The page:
Phillies

Predicting the magic number it will take Phillies to extend J.T. Realmuto

Predicting the magic number it will take Phillies to extend J.T. Realmuto

NEW YORK — There was a point this season when, on our "At the Yard" podcast, I asked Jim Salisbury if he thought J.T. Realmuto's (at that point) solid but unspectacular offensive season might lower the cost of his next contract.

We might as well forget that conversation ever took place.

Realmuto has been unreal in this second half. He has been one of the best hitters in baseball since the All-Star break, but his surge began a few weeks before that. Dating back to June 29, Realmuto has hit .312 with a .949 OPS, 19 doubles, two triples, 13 home runs and 43 RBI in 244 plate appearances.

Defensively, Realmuto is not only elite but unmatched. No catcher in 2019 possesses as many defensive tools as Realmuto does, combining the majors' best pop time and throwing arm with top-notch ability to block behind the plate and frame pitches.

His baserunning has been superb in several ways. He's not just "a good baserunner." Realmuto is also legitimately fast and quick, especially for a catcher. He runs out every ground ball and that constant hustle has made a tangible difference in terms of beating out would-be double-play balls. Realmuto has stolen eight bases in nine attempts this season, the best success rate of his career.

Fangraphs has Realmuto as not only the best baserunning catcher in 2019 but also the 13th-most-valuable baserunner in the majors, sandwiched between Trevor Story and Ozzie Albies. Their grading system has Realmuto ahead of speedsters like Mookie Betts, Elvis Andrus and Brett Gardner.

Now comes the multi-million dollar question: How rich will Realmuto's next contract be? It's a multi-layered topic.

Little precedent

How do you gauge Realmuto's worth when he's so unique? Look around the league at his position. There are catchers like Gary Sanchez, Yasmani Grandal, Willson Contreras and Wilson Ramos who can make a major impact with their bats. But none of them are close to Realmuto defensively or on the basepaths.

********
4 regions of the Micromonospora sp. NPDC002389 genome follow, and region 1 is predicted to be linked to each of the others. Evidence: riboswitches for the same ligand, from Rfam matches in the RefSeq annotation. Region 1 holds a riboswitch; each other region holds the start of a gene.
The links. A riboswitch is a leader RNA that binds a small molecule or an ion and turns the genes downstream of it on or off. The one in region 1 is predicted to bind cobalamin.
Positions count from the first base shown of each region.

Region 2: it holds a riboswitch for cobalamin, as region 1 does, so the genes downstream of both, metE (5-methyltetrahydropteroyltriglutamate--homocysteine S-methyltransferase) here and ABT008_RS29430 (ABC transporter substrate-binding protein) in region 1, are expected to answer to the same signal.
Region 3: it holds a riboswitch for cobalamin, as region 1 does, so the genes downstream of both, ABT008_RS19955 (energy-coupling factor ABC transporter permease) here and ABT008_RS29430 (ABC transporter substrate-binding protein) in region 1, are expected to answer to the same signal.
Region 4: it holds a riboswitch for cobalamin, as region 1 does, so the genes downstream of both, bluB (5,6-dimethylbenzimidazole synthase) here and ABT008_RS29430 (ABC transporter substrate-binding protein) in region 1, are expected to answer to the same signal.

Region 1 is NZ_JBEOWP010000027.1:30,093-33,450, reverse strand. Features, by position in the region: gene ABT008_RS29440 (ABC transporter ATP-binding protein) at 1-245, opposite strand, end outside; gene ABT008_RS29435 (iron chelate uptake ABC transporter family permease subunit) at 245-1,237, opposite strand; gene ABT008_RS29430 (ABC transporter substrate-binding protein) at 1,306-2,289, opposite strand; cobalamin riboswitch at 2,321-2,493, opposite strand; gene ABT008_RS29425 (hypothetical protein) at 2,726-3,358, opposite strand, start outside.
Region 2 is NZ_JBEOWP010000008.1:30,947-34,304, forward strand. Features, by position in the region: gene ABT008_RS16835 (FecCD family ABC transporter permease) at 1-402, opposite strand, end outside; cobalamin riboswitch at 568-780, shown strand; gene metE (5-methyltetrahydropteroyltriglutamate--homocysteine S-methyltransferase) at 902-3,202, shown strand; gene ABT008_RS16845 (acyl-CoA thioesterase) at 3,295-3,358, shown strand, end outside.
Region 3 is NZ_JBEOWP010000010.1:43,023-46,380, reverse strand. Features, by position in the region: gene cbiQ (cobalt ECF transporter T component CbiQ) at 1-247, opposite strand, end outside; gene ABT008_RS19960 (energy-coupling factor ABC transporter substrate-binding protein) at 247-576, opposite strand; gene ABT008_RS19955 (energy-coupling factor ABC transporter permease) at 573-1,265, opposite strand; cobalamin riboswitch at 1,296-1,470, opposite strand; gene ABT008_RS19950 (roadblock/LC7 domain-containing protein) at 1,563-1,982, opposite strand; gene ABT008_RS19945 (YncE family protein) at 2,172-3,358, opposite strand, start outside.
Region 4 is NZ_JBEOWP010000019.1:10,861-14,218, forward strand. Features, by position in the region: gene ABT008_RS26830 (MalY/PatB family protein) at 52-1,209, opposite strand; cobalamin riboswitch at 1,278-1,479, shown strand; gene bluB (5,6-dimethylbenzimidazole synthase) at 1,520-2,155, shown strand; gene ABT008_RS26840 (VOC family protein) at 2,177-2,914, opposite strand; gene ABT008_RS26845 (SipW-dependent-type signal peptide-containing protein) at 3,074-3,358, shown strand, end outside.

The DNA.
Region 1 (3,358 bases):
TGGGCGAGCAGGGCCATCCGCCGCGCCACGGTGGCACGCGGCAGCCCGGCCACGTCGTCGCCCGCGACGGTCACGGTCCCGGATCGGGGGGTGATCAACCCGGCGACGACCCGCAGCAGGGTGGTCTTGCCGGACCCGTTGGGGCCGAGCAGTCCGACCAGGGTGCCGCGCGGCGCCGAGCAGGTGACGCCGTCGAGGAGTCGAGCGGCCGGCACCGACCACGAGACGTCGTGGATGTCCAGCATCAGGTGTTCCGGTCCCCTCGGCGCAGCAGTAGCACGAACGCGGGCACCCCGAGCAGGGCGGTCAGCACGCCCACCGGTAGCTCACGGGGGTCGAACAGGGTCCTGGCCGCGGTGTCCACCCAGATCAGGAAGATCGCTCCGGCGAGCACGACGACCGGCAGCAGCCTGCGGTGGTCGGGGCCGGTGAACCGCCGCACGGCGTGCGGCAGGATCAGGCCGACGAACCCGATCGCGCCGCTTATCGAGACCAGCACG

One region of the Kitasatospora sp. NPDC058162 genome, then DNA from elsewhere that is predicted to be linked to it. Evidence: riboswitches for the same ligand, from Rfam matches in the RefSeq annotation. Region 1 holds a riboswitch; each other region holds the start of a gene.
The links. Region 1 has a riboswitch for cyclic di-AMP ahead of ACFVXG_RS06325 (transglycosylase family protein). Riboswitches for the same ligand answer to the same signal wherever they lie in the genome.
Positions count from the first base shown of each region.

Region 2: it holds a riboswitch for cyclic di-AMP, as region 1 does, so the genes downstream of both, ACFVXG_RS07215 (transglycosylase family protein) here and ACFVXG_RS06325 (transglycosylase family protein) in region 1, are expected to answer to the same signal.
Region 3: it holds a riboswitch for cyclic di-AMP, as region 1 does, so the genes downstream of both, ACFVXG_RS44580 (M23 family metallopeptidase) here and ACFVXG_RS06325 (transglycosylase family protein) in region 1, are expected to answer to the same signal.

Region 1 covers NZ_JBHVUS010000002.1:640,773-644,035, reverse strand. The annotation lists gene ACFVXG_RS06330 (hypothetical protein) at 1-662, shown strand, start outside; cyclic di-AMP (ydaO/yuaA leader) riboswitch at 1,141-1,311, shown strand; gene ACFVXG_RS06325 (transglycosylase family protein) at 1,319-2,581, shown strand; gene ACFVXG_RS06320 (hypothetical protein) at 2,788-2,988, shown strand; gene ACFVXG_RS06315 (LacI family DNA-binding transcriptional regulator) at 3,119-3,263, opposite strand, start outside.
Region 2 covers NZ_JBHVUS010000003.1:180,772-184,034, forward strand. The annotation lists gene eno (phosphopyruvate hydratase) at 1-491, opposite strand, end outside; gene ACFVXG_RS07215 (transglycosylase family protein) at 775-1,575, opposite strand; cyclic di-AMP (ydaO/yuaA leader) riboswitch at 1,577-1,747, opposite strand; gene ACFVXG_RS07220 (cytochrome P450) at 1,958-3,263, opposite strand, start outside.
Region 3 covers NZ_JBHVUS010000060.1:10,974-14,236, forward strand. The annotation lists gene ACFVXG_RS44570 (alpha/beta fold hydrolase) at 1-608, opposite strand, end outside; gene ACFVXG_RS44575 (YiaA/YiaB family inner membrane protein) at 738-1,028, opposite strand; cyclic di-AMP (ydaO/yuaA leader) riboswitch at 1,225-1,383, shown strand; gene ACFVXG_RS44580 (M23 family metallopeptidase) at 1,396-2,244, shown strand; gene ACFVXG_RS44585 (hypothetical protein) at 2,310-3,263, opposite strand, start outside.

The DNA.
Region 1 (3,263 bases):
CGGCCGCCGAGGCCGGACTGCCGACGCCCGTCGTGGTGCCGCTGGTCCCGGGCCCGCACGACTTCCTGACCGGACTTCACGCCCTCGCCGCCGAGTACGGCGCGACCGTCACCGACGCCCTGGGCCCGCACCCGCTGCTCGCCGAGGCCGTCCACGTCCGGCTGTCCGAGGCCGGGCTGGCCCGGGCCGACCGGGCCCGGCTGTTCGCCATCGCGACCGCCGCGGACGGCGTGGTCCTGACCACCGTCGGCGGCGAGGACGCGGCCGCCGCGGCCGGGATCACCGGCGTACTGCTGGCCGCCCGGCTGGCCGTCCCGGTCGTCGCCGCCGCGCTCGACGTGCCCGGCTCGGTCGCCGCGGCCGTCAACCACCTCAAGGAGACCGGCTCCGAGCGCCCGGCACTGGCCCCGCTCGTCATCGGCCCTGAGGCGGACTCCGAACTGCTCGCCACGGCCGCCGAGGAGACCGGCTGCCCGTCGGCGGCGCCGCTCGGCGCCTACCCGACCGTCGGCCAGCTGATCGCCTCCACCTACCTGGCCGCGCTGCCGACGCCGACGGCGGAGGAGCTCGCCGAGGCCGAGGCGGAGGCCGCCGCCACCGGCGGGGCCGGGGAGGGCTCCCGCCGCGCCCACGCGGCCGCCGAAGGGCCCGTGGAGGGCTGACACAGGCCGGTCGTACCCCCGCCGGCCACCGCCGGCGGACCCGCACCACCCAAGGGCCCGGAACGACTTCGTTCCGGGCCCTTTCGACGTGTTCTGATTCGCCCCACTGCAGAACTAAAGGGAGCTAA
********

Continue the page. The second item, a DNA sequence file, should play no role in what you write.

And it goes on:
There are catchers known for their defense like Austin Hedges, Christian Vazquez, Yadier Molina and Salvador Perez. But none of them have close to the offensive ability of Realmuto.

Relevant catcher contracts

The richest contract ever given to a catcher was Joe Mauer's eight-year, $184 million deal with the Twins. Mauer, of course, was a catcher for only the first three seasons of that contract, which ended up being regrettable because it was too much money for a first baseman.

Buster Posey, in 2013, signed a nine-year, $167 million extension with the Giants. But Posey was 26 years old and coming off an MVP season. Realmuto will be 28 when this season ends and hasn't had as storied a career as Posey had to that point.

Brian McCann, in 2014, signed a five-year, $85 million deal with the Yankees. 

Russell Martin is the owner of the richest active contract for a catcher. He signed a five-year, $82 million deal with the Blue Jays in 2015.

Realmuto's leverage

An important factor in all of this is that Realmuto has the Phillies over a barrel. They traded their top pitching prospect, Sixto Sanchez, along with young catcher Jorge Alfaro for him. A team doesn't make that sort of trade to control a player for only two years.

Everyone knows the Phillies want to extend Realmuto. They're not shy about saying so. It is an organizational priority, probably the highest organizational priority outside of adding pitching this winter.